February 2010

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Reviews by Jonathan Wallace jw@bway.net

 

Guaranteed: many spoilers

 

            “Up in the Air” (2009), directed by Jason Reitman, is about as smart as a Hollywood movie gets. George Clooney plays a man whose job is to travel around the country, firing people whose own employers are too chicken to do so. As if that isn't bad enough, his employer, aided by a brainy geek girl consultant, come up with a plan to fire people by remote video hookup—ending the one part of the job Clooney's character really loves, the travel. (Reminds me of the old scatological joke of which the punchline is, “Lady, its people like you who make this job disgusting.”) Clooney is fine, thoughtful and believable as always, and the movie works as comedy and social commentary. Unfortunately, there is a big underwritten enigma at the center, a character played by the also smart and fine Vera Farmigia, who (like Jennifer Connelly) rarely gets roles that are good enough for her. She plays a fellow traveler who has an affair with Clooney; but when, after a lifetime of detachment from women and everybody, he starts to fall for her, he finds that off the road she is married, with children, and has just been role playing with him. Unfortunately, Farmigia delivers not one character, but two: the woman who sincerely would like to settle down with Clooney, and then, after the reveal, the one who was just joshing. This is a script problem, and kills the flow of the movie.

 

            Some further thoughts about “Avatar”. It was a failure on my part not to put it in political context. It took David Brooks, writing in the Times to do that. First, he related it to a long line of movies in which the white person, the American, is the savior and leader of the natives (a genre I have written about but did not emphasize in my review). He also pointed out how queasy it is, in the current environment of war and terrorism, to see a mass market movie in which hundreds of people indistinguishable from present day American marines are joyously killed (and in fact are the villains).  I think he is right that “Avatar” is one of the last eruptions we will see of a 1960's consciousness, about imperialism and the third world,  well enough disguised as a science fiction entertainment that even I (who think of myself as somewhat able to decode these things) did not really pay attention.

 

            “Heading South” (2006), directed by Laurence Cantet, attacks an interesting theme but is slow moving, awkwardly acted and unsatisfying. It is about American and European women who gravitate to a Haitian beach resort to sleep with younger local men. Two of them share, and bicker over, one named Legba (appropriately after the god of the crossroads). However, the performances throw you out of the movie; one of the women, played by Charlotte Rampling with a British accent, is supposedly from Boston, while the other, who sounds French, is from Savannah. Long interludes in which the actresses speak directly to the camera do not help. In the end, the small core of the movie is about the vestiges of colonialism, and the inability of these wealthy white women to help Legba, even though they love him; he is killed by the police. One of them returns to Boston, the other sets forth across the Caribbean in search of more Legbas.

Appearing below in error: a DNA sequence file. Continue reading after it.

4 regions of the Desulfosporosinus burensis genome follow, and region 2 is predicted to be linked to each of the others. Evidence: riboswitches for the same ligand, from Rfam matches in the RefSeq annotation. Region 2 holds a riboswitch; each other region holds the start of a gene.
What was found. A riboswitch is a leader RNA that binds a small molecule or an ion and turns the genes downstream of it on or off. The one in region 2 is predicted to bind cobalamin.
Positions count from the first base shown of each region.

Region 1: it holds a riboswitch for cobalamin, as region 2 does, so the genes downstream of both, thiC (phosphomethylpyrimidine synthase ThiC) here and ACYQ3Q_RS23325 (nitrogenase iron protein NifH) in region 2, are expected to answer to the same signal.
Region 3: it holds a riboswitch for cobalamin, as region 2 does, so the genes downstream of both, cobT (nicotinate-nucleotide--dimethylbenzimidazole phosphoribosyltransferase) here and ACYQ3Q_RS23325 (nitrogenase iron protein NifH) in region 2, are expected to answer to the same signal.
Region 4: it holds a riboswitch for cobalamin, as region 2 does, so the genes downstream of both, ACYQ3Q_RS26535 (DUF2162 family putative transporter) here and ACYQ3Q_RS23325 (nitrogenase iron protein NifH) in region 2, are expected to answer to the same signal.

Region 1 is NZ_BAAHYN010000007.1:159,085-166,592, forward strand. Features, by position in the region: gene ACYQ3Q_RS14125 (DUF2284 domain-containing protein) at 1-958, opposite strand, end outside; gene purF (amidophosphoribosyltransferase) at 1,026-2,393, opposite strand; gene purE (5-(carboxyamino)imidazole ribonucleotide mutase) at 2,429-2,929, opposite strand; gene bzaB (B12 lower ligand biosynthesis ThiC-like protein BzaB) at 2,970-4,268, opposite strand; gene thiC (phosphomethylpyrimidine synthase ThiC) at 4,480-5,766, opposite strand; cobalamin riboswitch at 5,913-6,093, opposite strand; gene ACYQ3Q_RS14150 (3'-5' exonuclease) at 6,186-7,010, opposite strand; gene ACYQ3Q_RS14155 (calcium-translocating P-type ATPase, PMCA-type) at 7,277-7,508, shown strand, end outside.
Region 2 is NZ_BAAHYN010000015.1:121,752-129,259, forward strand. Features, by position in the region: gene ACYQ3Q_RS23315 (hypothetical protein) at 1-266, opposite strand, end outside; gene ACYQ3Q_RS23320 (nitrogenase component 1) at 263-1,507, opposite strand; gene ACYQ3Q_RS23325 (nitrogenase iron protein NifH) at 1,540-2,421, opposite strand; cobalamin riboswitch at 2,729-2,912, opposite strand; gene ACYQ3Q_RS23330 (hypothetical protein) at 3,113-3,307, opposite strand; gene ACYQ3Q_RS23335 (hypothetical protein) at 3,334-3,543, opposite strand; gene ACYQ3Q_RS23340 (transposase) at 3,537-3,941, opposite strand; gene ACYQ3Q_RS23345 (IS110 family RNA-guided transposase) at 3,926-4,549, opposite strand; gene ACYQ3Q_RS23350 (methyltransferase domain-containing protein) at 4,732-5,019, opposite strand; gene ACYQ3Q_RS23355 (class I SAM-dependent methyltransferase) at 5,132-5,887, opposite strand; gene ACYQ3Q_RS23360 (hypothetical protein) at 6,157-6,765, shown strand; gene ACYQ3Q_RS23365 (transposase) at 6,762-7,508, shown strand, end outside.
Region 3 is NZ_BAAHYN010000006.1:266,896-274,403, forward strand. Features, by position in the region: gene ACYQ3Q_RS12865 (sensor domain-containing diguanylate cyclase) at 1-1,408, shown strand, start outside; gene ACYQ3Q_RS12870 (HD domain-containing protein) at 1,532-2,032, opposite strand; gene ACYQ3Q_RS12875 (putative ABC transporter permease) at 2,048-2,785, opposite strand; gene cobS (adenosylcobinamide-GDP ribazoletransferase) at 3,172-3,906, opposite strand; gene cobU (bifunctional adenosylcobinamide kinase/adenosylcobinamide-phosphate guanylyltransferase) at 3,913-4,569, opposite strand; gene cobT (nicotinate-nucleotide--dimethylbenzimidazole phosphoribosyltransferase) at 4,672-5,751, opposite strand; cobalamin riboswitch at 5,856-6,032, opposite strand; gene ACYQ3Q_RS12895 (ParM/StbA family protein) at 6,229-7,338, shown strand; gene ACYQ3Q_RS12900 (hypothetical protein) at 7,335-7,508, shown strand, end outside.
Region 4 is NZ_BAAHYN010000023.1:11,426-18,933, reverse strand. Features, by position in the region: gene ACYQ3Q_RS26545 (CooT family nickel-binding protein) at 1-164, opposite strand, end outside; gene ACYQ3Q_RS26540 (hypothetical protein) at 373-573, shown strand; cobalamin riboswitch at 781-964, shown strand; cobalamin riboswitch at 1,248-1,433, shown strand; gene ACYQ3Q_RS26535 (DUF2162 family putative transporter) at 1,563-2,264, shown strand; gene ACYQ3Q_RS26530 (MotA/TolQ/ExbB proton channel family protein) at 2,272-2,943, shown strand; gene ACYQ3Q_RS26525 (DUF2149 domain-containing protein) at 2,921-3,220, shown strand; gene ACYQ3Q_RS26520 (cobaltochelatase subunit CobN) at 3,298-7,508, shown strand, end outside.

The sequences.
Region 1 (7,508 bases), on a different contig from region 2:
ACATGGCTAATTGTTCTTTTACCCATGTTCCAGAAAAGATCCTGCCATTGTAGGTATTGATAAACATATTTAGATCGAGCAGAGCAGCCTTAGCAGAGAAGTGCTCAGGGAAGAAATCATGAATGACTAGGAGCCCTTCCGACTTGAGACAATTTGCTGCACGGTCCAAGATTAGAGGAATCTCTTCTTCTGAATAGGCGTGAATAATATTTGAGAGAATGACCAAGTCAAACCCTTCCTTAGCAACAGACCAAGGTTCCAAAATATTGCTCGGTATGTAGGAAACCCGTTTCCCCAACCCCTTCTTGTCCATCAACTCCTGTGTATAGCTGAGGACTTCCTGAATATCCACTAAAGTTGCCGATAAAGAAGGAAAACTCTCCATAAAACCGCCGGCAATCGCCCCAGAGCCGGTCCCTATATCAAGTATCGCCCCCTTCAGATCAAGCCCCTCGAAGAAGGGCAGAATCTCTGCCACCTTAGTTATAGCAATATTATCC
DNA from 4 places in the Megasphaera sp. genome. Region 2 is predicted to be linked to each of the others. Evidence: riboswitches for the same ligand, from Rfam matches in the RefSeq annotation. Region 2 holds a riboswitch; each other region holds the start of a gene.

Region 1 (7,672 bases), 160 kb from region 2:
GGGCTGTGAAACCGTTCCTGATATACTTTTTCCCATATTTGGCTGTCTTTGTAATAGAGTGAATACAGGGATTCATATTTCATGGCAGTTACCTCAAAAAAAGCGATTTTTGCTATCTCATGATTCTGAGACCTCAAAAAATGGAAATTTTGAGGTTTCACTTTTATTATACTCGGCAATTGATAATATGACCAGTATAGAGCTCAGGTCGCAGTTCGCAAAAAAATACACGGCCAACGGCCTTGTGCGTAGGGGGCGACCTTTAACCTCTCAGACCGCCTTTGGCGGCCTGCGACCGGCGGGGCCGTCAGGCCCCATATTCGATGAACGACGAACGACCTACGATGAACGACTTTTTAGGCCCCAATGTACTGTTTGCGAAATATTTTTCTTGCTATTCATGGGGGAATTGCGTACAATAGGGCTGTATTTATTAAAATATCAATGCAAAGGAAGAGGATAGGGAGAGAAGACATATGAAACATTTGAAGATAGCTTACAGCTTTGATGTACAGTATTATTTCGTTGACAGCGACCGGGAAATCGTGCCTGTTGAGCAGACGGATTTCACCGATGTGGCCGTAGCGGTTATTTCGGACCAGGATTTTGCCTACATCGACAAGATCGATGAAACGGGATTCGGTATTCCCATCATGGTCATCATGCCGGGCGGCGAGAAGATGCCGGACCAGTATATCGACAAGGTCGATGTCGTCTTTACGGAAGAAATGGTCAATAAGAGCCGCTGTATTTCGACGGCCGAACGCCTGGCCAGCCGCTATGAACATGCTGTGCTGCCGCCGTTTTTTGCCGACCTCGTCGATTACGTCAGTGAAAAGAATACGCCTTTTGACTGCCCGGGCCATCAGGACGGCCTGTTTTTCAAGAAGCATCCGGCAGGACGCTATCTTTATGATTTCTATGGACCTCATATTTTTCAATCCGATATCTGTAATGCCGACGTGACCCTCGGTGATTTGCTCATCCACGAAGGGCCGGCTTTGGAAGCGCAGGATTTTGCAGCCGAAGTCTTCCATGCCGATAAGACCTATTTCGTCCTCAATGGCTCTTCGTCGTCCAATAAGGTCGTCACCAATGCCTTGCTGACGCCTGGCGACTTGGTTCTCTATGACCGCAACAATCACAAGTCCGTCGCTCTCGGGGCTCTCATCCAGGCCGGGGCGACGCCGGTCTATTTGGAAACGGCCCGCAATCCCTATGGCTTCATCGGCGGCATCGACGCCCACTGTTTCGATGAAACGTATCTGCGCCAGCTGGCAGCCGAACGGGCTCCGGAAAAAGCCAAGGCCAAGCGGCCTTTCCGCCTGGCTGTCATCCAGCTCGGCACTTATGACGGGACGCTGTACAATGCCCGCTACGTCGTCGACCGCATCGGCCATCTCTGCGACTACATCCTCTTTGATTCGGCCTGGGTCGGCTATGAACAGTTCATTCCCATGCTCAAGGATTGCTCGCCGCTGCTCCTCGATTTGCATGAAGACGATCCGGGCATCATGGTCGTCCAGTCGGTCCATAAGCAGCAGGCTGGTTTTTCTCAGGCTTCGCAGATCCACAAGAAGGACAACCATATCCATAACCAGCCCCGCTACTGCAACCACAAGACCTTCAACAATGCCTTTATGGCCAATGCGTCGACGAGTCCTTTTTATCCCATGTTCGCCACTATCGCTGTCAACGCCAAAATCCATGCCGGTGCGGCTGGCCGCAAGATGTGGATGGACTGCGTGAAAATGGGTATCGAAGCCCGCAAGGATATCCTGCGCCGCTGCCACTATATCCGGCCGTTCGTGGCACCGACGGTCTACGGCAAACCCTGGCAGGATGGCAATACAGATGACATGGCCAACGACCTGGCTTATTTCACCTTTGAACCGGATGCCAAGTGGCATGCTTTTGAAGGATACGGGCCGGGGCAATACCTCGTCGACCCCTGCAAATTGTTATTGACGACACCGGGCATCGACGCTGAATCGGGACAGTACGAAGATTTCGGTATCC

“Water Lilies” (2007), written and directed by Celine Sciamma, is a quirky, fine little film about three  teenage girls flirting with same sex attraction. One, the central character, is tomboyish and never has a moment of confusion or interest in boys: she is obsessed with a beautiful member of the synchronized swim team, who gives in to her energy by befriending her. The third girl is another swimmer who is heavy and plain. The pretty girl and the plain one become involved with the same boy, who sleeps with the heavy one when the other fends him off. There is a climactic kiss between the tomboy and the beautiful swimmer. The movie ends poignantly at a party, where the latter, rather than following her heart, dances alone, ignored by the jocks, who are ignited by their testosterone fellowship. In the pool, the other two young women hold hands and tread water. One curious feature of the movie, which works, is that parents are never seen. Young men range from being rather hapless to being monstrous harassers and exhibitionists; but all share one attribute, that they are all over the girls, demanding attention and sex.